To enhance parents’ skills as “gatekeepers” and help them identify and support their children’s mental health needs at an early stage, educational psychologists of the EDB, together with clinical psychologists and social workers from the Social Welfare Department, will organise two territory-wide online sharing sessions for parents of secondary and primary school students on 10 and 17 June respectively. Details of the sessions are available on the Mental Health@School website (mentalhealth.edb.gov.hk).  Parents may also contact schools direct for more information. Following the online Parent Workshops on Gatekeeper Training for parents of upper primary and junior secondary students in March and May this year respectively, another round of online workshops will be held in July and October to enhance parents’ understanding of children’s mental health and strengthen support for their children. In addition to our pamphlets on depression, anxiety disorders, selective mutism and Tourette syndrome, a new series of pamphlets on mental illnesses, including psychosis, eating disorders and oppositional defiant disorder, have been uploaded onto the Mental Health@School website today (1 June) to help parents understand the symptoms of these mental illnesses, the follow-up actions that can be taken and the home-school support strategies in place.

 

Support for schools in promoting students’ mental health

 

     To assist teachers in early identification of students with suicidal risks, the EDB is committed to providing gatekeeper training for teachers, which includes a 60-hour thematic course. To encourage schools to place greater emphasis on students’ mental health upon the phased resumption of face-to-face classes, two territory-wide online seminars were organised in April 2022, with some 1 600 principals, guidance teachers and school social workers from 690 primary and secondary schools attended. The handouts and videos of the seminars are available on the Mental Health@School website. Meanwhile, a new set of reference materials, which covers intervention strategies, case studies, etc., has been provided to school-based educational psychologists to facilitate their arrangement of relevant school-based workshops for teachers.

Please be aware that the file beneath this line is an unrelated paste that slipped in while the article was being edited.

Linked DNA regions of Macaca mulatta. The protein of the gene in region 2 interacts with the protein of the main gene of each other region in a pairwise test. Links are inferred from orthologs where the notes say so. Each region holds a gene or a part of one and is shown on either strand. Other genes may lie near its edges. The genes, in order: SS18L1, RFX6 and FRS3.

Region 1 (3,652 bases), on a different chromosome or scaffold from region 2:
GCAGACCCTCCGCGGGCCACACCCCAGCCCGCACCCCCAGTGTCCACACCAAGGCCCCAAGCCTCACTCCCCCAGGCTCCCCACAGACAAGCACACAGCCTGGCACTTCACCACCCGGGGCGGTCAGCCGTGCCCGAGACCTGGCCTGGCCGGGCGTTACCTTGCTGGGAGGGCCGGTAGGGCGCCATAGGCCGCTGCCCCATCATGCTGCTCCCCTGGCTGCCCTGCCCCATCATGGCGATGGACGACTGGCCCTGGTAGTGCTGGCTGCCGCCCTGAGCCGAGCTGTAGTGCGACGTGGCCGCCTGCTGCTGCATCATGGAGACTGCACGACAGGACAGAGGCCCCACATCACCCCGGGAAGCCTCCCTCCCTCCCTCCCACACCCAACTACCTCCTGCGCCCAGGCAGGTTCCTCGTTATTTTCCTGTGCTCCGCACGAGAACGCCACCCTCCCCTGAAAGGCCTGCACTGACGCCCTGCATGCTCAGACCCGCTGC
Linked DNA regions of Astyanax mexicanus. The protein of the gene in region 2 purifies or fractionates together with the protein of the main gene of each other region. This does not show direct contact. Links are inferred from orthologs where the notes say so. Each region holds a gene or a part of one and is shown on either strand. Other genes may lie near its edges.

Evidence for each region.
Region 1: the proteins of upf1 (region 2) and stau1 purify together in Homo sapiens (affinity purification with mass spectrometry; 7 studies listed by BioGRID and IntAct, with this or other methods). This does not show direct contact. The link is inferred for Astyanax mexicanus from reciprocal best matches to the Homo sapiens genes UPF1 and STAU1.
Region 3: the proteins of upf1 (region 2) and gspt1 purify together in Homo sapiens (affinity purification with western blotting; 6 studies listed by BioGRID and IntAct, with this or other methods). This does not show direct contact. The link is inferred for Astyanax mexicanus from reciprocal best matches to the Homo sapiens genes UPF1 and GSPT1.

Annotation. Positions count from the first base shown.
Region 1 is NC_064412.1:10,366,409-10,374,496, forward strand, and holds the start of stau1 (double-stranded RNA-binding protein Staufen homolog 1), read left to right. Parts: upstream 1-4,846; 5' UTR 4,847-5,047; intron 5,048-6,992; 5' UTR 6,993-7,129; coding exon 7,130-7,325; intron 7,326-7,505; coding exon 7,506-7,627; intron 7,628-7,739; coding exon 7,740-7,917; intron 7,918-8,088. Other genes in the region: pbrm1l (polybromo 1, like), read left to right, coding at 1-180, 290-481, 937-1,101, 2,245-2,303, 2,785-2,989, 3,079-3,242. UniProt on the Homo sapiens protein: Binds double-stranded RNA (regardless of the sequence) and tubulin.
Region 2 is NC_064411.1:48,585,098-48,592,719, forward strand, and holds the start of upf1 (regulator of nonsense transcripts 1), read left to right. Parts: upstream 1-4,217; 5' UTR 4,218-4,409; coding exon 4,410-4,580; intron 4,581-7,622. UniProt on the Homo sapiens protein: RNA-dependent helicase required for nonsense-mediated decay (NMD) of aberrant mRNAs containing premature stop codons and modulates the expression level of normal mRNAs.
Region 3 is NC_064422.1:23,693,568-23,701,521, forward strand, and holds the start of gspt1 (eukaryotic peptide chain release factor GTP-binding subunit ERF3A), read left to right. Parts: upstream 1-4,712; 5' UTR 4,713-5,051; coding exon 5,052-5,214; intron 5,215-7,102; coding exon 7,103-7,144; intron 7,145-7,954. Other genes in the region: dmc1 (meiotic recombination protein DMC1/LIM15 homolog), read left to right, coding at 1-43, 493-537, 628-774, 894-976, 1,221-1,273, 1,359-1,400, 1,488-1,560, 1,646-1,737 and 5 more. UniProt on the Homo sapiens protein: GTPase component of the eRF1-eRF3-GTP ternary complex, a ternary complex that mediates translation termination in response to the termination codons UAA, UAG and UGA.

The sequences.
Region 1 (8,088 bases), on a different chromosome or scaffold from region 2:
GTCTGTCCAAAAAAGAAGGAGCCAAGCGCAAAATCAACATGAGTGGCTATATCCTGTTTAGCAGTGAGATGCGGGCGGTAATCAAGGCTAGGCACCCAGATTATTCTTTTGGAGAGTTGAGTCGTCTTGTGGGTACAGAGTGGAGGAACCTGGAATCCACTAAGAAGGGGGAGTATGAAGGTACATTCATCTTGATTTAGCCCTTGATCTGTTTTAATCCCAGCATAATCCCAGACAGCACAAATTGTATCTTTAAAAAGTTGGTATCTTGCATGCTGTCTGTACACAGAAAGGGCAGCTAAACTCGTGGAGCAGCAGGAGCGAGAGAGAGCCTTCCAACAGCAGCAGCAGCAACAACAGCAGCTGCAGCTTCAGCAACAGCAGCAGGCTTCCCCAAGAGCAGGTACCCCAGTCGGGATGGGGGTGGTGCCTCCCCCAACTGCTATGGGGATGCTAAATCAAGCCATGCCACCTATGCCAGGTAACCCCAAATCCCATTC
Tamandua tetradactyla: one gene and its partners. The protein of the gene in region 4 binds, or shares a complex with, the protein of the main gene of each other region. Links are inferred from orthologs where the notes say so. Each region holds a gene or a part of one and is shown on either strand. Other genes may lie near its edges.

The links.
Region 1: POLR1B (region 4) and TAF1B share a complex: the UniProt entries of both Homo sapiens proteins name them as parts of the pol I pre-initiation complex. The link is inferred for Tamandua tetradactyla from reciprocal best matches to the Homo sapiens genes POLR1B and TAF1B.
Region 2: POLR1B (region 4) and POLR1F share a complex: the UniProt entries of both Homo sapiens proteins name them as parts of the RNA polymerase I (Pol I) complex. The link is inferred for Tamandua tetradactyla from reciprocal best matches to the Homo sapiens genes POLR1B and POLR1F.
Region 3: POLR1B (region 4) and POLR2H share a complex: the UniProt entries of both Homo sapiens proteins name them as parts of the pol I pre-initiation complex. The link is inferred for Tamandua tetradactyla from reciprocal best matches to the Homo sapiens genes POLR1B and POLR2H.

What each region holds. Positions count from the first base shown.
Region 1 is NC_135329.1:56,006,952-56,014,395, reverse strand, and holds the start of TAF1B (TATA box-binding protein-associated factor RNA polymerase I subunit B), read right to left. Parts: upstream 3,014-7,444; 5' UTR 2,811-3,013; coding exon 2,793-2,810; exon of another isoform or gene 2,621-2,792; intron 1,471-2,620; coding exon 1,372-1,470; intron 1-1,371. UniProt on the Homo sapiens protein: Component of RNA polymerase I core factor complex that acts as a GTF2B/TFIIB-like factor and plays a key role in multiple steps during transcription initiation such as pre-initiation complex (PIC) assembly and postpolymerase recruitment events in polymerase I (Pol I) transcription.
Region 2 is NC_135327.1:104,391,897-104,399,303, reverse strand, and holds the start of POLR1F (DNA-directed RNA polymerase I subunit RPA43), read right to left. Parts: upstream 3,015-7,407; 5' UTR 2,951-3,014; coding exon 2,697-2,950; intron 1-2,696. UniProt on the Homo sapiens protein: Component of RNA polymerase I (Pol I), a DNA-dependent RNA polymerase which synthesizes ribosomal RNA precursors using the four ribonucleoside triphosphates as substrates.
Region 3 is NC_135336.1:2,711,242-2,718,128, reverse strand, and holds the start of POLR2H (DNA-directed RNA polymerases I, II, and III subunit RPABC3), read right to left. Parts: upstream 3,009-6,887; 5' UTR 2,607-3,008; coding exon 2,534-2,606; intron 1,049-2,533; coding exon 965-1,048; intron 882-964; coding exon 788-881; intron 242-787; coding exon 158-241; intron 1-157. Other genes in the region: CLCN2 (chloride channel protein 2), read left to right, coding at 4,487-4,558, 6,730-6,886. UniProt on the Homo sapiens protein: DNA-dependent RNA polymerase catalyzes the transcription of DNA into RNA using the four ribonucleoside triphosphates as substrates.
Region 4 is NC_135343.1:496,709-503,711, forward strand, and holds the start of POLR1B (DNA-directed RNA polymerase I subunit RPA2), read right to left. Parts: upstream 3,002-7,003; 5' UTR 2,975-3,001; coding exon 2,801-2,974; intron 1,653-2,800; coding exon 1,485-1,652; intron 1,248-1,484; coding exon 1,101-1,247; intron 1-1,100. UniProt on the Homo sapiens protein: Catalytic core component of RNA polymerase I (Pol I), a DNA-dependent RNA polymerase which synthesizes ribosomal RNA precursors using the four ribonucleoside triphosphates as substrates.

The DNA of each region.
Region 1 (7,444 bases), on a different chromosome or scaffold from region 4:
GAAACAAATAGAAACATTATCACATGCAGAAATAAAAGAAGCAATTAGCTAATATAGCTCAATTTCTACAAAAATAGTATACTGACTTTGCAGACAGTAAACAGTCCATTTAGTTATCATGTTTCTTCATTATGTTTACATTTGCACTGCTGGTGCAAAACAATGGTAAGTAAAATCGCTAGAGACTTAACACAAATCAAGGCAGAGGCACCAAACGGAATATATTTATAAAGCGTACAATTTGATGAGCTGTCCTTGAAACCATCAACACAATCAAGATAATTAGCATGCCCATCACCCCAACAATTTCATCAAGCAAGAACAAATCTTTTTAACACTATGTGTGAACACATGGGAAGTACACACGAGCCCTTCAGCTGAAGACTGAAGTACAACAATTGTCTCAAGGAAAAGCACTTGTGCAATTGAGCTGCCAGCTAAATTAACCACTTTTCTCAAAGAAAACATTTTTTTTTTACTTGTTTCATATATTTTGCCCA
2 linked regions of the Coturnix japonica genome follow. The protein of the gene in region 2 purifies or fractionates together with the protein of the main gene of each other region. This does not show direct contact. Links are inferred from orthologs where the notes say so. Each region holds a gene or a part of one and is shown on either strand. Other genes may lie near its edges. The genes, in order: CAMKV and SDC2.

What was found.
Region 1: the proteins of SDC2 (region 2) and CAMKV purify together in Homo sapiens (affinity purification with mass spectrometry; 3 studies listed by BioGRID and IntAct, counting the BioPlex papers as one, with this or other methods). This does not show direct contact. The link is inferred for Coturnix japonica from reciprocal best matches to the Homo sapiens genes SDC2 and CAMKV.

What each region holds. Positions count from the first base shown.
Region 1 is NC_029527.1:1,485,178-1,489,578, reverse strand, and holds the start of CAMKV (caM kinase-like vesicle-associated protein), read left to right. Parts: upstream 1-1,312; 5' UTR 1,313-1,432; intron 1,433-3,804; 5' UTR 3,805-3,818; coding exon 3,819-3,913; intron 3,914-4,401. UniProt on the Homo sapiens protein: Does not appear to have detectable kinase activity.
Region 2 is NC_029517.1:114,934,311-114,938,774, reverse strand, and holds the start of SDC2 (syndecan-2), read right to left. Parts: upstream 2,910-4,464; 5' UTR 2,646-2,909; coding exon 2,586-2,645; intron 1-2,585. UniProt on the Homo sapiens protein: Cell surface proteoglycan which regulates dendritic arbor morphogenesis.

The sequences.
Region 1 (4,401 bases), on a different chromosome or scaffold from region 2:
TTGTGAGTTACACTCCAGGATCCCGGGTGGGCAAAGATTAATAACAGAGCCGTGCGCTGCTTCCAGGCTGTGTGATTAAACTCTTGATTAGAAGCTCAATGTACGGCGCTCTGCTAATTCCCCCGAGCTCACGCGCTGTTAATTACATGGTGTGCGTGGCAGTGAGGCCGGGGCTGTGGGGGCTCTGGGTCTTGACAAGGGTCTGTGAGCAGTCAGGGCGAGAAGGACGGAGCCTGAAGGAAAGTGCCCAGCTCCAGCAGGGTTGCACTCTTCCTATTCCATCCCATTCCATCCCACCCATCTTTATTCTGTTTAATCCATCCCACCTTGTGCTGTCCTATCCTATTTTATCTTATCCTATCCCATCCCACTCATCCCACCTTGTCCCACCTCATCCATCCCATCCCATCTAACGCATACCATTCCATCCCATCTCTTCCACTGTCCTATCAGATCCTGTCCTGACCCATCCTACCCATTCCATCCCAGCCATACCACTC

Upon resumption of face-to-face classes, schools are advised not to rush to catch up on the curriculum but to help students gradually adjust themselves to classroom learning. To strengthen students’ resilience, schools should provide them with training on social skills through different class-based and grade-based activities that will help them build friendship and develop a greater sense of connection and belonging. 

 

Enhancing students’ understanding of mental health

 

     We have launched the “Peer Power – Student Gatekeeper Training Programme” for secondary school students. Upon completion of the training, students having acquired the practical skills in caring for and dealing with peers in distress will be assigned as “peer leaders”. They will help organise different kinds of promotional activities in schools to boost the awareness and understanding of mental health among teachers and students. As at the 2021/22 school year, more than 500 students from 26 secondary schools have been assigned as “peer leaders”. School recruitment is now open for the Training Programme for the coming school year. In order to further raise students’ awareness and understanding of mental health literacy, we kicked off the “Start the Day Full of Energy” Slogan Design Competition for all Hong Kong secondary and primary school students in May. The competition closed on 31 May and a total of some 5 000 entries have been received.

 

     With concerted efforts, let us create an environment in which children can thrive and take shelter from storms of life.


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1 June 2022